On Sunday we arrived at Honningsvag, the furthest inhabited place in North Europe. I am so glad I don’t live there. It had one main street and that was it really. The miserable weather and rain did not help, and my other half would not even get off the ship.
We had a pleasant surprise that evening though. The chef sent a bottle of wine and strawberries dipped in dark chocolate to our room – no idea why.
Two days at sea were ahead before our last port of call. As ever the scenery was stunning. We continued to reduce the amount we ate. There seemed to be a continual round of meals and I don’t know where everyone put the food. We both gained a few pounds on the trip despite restricting ourselves and walking up and down all the stairs rather than taking the lift.
We discovered that 50% of those on the ship were repeat bookers: indeed some had been on six or more trips, so obviously Fred Olsen has a winning formula. We did come across quite a few fellow vegetarians and none of them had any complaints about the food.
The next day we were very lucky to see a sea eagle flying over the ship. We had been disappointed with the lack of wildlife: no whales or dolphins and few birds except gulls.
On the Tuesday evening the crew put on a great show with song and dance from the Philippines and Thailand, which we found much more entertaining than the standard shows. The crew were really pleasant and helpful in general.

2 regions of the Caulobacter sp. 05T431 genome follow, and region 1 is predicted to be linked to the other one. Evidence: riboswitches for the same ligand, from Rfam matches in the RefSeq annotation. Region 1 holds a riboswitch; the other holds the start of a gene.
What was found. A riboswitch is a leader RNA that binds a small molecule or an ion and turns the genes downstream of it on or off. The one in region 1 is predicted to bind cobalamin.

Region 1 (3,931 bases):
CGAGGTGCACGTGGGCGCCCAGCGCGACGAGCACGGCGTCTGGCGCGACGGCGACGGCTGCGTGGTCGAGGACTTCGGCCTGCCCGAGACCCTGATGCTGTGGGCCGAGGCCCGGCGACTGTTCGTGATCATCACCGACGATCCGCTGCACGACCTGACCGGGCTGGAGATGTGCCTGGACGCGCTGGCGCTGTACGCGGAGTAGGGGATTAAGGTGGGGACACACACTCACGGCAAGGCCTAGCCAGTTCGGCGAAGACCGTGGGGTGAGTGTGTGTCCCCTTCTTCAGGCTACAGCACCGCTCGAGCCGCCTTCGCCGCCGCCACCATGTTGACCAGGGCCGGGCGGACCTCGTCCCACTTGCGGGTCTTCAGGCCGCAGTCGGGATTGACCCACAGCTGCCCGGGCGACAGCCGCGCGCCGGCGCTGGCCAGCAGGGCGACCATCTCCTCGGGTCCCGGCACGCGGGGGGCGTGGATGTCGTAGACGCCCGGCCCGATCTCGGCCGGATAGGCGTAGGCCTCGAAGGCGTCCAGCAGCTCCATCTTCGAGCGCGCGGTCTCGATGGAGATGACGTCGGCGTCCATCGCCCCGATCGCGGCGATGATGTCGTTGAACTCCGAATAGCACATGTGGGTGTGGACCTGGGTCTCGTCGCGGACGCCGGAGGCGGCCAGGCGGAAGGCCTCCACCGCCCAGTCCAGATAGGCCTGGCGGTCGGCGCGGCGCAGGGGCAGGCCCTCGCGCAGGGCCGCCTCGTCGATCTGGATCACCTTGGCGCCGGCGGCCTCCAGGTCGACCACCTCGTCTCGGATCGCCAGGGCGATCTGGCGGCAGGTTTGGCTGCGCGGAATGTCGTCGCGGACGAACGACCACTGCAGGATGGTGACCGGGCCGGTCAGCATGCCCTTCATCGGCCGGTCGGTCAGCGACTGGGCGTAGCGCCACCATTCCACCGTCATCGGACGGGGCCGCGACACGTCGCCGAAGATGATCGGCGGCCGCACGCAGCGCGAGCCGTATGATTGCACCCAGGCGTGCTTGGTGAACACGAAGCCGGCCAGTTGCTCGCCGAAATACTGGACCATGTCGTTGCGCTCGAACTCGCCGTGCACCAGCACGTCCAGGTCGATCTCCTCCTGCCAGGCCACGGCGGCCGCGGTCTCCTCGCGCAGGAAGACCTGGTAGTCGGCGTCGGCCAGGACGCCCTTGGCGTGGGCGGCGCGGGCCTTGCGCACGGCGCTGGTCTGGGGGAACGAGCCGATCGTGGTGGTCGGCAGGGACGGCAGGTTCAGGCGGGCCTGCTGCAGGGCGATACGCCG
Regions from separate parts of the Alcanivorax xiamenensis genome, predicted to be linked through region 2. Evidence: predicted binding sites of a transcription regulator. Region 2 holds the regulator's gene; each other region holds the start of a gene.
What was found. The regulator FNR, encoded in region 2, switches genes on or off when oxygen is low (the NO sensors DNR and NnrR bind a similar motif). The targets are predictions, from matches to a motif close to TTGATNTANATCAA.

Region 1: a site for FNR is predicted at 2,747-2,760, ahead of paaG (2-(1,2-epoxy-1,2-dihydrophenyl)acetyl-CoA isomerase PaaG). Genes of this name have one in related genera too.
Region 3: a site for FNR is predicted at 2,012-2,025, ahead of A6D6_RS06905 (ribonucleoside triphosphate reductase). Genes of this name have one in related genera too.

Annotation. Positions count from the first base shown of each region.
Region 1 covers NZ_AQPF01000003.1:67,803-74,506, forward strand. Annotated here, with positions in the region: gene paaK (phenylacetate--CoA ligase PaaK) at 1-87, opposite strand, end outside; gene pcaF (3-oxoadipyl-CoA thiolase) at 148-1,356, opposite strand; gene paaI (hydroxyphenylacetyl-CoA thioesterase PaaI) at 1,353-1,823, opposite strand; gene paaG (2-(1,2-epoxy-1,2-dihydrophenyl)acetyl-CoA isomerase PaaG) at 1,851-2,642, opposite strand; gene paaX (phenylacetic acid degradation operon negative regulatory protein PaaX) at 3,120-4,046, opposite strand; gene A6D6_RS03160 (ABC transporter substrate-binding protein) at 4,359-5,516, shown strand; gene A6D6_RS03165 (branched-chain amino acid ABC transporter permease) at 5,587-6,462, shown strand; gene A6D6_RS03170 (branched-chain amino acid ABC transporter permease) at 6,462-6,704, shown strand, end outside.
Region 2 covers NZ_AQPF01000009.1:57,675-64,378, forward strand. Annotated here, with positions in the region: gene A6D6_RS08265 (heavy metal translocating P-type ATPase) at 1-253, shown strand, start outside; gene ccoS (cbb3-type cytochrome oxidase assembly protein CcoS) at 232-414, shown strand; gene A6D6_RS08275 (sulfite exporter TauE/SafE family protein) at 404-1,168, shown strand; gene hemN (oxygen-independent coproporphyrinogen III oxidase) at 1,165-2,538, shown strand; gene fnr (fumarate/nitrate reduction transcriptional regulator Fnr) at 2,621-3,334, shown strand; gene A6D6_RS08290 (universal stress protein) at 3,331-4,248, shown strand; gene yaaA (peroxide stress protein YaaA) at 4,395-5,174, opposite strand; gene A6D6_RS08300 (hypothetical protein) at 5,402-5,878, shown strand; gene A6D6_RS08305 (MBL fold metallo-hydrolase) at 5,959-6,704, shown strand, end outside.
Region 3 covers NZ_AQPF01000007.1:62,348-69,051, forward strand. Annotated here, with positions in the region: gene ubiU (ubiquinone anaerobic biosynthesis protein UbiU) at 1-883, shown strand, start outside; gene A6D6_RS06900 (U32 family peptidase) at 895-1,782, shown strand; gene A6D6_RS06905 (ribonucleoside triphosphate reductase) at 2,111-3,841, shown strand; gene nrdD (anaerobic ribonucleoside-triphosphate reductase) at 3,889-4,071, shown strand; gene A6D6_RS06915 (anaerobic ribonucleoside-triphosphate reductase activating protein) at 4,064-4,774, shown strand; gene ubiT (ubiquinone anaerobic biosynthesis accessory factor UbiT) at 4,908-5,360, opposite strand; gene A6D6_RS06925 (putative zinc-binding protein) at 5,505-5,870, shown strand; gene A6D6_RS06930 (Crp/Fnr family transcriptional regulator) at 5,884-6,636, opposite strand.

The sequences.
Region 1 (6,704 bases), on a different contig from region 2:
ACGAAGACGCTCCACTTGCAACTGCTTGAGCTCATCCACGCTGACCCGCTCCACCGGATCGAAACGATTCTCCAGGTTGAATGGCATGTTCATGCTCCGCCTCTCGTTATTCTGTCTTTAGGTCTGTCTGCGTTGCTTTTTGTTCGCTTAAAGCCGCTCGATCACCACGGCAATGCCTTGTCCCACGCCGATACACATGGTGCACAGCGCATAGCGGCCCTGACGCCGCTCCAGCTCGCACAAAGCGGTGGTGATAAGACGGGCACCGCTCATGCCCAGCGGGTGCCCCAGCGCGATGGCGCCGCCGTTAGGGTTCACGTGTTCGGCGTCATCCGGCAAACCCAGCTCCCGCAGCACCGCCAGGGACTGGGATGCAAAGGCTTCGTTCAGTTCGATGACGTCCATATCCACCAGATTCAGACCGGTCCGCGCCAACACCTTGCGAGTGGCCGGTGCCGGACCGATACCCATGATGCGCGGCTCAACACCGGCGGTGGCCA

On Wednesday we went to our last port of call, Molde. This appeared to be a very attractive city – modern, but with lovely traditional wooden houses and lots of shops. Because we had booked a full day trip we could not really spend any time there.
The trip – up the Rauma Valley and on the Rauma railway was fantastic – it was the best scenery we had seen yet, and an excellent way to finish our experiences. The mountains were dramatic, loads of amazing waterfalls, and a fast flowing river. The train was fast, comfortable and smooth and had an English commentary. They even slowed down to allow pictures of the more dramatic bits.
We had lunch as part of the trip and were pleasantly surprised by our tasty stuffed peppers with vegetables and lovely crème caramel. Much better standard than the usual food included in excursions and a lovely mountain ski-lodge style venue to eat in. It was a real jewel of a day.
Our last day at sea, rather choppy in the North Sea, was spent packing , resting and catching up with emails as we came nearer to the UK (reception on the ship was poor and the ship’s own internet was slow and expensive). Disembarkation was as quick and smooth as it had been at the other end and all too soon we were back on the road to home – was it all a dream?
So would I go with Fred Olsen again? Definitely. I had previously cruised with Cosmos and Royal Caribbean (Norwegian cruise line to the Med) and found the food on both these trips to be inferior to that provided by Fred Olsen. I was all for booking a trip to the Baltic capitals because there were extra discounts for booking while on the ship, but my other half did not fancy it. I think the size of the ship was excellent, the staff right up to the captain were friendly and helpful, and the food was better than I expected.